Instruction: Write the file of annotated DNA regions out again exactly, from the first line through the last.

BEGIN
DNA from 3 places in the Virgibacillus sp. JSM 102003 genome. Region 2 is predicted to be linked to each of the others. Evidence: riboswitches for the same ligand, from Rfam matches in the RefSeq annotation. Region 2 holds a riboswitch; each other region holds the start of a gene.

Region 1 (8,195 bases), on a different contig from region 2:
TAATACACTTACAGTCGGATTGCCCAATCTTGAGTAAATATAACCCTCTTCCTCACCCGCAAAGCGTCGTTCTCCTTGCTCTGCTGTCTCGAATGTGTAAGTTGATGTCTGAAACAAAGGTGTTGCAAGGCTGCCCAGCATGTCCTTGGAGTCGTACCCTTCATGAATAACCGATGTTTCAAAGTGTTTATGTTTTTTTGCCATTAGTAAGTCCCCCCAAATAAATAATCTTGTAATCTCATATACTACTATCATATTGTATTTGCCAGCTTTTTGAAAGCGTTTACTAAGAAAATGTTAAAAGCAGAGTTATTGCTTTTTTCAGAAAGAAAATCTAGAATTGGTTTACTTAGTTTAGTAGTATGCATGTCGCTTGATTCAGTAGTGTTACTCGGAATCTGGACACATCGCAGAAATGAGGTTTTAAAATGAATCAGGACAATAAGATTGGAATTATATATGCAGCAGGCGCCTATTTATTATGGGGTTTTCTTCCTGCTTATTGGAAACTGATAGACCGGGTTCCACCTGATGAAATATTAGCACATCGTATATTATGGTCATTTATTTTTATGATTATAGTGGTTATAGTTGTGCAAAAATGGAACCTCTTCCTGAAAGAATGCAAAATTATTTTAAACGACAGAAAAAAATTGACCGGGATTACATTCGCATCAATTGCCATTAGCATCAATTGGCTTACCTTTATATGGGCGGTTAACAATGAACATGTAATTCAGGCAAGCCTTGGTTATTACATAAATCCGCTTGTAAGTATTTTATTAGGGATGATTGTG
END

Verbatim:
DNA from 3 places in the Virgibacillus sp. JSM 102003 genome. Region 2 is predicted to be linked to each of the others. Evidence: riboswitches for the same ligand, from Rfam matches in the RefSeq annotation. Region 2 holds a riboswitch; each other region holds the start of a gene.

Region 1 (8,195 bases), on a different contig from region 2:
TAATACACTTACAGTCGGATTGCCCAATCTTGAGTAAATATAACCCTCTTCCTCACCCGCAAAGCGTCGTTCTCCTTGCTCTGCTGTCTCGAATGTGTAAGTTGATGTCTGAAACAAAGGTGTTGCAAGGCTGCCCAGCATGTCCTTGGAGTCGTACCCTTCATGAATAACCGATGTTTCAAAGTGTTTATGTTTTTTTGCCATTAGTAAGTCCCCCCAAATAAATAATCTTGTAATCTCATATACTACTATCATATTGTATTTGCCAGCTTTTTGAAAGCGTTTACTAAGAAAATGTTAAAAGCAGAGTTATTGCTTTTTTCAGAAAGAAAATCTAGAATTGGTTTACTTAGTTTAGTAGTATGCATGTCGCTTGATTCAGTAGTGTTACTCGGAATCTGGACACATCGCAGAAATGAGGTTTTAAAATGAATCAGGACAATAAGATTGGAATTATATATGCAGCAGGCGCCTATTTATTATGGGGTTTTCTTCCTGCTTATTGGAAACTGATAGACCGGGTTCCACCTGATGAAATATTAGCACATCGTATATTATGGTCATTTATTTTTATGATTATAGTGGTTATAGTTGTGCAAAAATGGAACCTCTTCCTGAAAGAATGCAAAATTATTTTAAACGACAGAAAAAAATTGACCGGGATTACATTCGCATCAATTGCCATTAGCATCAATTGGCTTACCTTTATATGGGCGGTTAACAATGAACATGTAATTCAGGCAAGCCTTGGTTATTACATAAATCCGCTTGTAAGTATTTTATTAGGGATGATTGTG